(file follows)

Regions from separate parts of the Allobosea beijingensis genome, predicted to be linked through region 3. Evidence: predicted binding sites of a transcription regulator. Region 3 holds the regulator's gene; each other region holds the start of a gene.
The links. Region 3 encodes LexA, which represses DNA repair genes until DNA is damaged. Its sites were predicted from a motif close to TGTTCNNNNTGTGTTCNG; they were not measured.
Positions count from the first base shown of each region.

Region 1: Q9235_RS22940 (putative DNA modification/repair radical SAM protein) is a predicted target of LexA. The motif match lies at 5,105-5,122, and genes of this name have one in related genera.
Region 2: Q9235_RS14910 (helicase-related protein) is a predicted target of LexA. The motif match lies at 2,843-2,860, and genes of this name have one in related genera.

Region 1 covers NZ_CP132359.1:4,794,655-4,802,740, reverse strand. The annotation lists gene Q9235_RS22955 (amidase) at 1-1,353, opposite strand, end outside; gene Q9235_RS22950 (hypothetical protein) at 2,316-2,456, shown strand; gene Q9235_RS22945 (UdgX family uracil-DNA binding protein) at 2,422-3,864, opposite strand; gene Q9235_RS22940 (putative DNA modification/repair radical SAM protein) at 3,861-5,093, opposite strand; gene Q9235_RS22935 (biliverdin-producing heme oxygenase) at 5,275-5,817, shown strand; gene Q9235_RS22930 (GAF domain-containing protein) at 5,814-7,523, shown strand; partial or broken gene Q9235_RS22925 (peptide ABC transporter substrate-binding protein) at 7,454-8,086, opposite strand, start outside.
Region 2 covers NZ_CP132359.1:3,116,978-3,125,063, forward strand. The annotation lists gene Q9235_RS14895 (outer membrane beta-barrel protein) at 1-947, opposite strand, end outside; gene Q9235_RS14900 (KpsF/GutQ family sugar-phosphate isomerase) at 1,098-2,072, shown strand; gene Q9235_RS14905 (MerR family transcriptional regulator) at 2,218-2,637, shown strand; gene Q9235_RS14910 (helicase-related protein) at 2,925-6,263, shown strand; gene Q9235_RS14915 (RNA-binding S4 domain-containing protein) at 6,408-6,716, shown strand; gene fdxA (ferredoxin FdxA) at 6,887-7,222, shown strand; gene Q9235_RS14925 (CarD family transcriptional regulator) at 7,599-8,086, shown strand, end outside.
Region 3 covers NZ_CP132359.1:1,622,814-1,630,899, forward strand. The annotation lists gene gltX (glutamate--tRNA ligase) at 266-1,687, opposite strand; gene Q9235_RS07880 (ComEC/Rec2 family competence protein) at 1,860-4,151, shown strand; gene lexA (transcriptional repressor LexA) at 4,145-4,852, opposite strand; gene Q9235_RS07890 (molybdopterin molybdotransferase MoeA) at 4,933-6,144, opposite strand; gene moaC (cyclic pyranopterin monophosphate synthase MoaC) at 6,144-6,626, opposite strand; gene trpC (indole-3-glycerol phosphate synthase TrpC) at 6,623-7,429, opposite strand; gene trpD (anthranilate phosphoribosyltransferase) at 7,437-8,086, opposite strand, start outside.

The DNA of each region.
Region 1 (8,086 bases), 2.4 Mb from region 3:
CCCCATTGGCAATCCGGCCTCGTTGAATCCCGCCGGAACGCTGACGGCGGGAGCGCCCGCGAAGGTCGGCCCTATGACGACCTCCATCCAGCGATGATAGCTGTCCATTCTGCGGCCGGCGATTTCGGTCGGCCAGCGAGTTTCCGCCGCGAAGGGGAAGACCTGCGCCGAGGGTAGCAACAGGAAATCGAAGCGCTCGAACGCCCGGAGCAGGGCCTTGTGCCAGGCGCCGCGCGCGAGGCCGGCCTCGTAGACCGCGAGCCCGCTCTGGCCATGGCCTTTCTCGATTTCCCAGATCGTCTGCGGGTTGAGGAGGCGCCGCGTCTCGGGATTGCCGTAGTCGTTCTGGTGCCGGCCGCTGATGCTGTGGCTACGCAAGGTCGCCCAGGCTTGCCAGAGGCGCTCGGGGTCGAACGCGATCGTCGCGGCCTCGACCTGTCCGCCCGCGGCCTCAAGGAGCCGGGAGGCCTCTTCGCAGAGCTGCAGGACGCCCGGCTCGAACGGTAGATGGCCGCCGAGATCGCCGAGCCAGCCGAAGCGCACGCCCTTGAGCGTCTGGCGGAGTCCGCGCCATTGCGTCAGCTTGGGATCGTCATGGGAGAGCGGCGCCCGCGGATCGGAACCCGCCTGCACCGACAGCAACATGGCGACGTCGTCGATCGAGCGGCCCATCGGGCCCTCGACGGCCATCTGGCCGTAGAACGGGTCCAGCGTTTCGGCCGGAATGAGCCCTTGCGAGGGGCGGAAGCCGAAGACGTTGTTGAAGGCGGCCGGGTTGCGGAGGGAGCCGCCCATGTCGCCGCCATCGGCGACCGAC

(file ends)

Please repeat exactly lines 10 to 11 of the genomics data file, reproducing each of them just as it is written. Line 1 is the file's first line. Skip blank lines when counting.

Region 1 (8,086 bases), 2.4 Mb from region 3:
CCCCATTGGCAATCCGGCCTCGTTGAATCCCGCCGGAACGCTGACGGCGGGAGCGCCCGCGAAGGTCGGCCCTATGACGACCTCCATCCAGCGATGATAGCTGTCCATTCTGCGGCCGGCGATTTCGGTCGGCCAGCGAGTTTCCGCCGCGAAGGGGAAGACCTGCGCCGAGGGTAGCAACAGGAAATCGAAGCGCTCGAACGCCCGGAGCAGGGCCTTGTGCCAGGCGCCGCGCGCGAGGCCGGCCTCGTAGACCGCGAGCCCGCTCTGGCCATGGCCTTTCTCGATTTCCCAGATCGTCTGCGGGTTGAGGAGGCGCCGCGTCTCGGGATTGCCGTAGTCGTTCTGGTGCCGGCCGCTGATGCTGTGGCTACGCAAGGTCGCCCAGGCTTGCCAGAGGCGCTCGGGGTCGAACGCGATCGTCGCGGCCTCGACCTGTCCGCCCGCGGCCTCAAGGAGCCGGGAGGCCTCTTCGCAGAGCTGCAGGACGCCCGGCTCGAACGGTAGATGGCCGCCGAGATCGCCGAGCCAGCCGAAGCGCACGCCCTTGAGCGTCTGGCGGAGTCCGCGCCATTGCGTCAGCTTGGGATCGTCATGGGAGAGCGGCGCCCGCGGATCGGAACCCGCCTGCACCGACAGCAACATGGCGACGTCGTCGATCGAGCGGCCCATCGGGCCCTCGACGGCCATCTGGCCGTAGAACGGGTCCAGCGTTTCGGCCGGAATGAGCCCTTGCGAGGGGCGGAAGCCGAAGACGTTGTTGAAGGCGGCCGGGTTGCGGAGGGAGCCGCCCATGTCGCCGCCATCGGCGACCGAC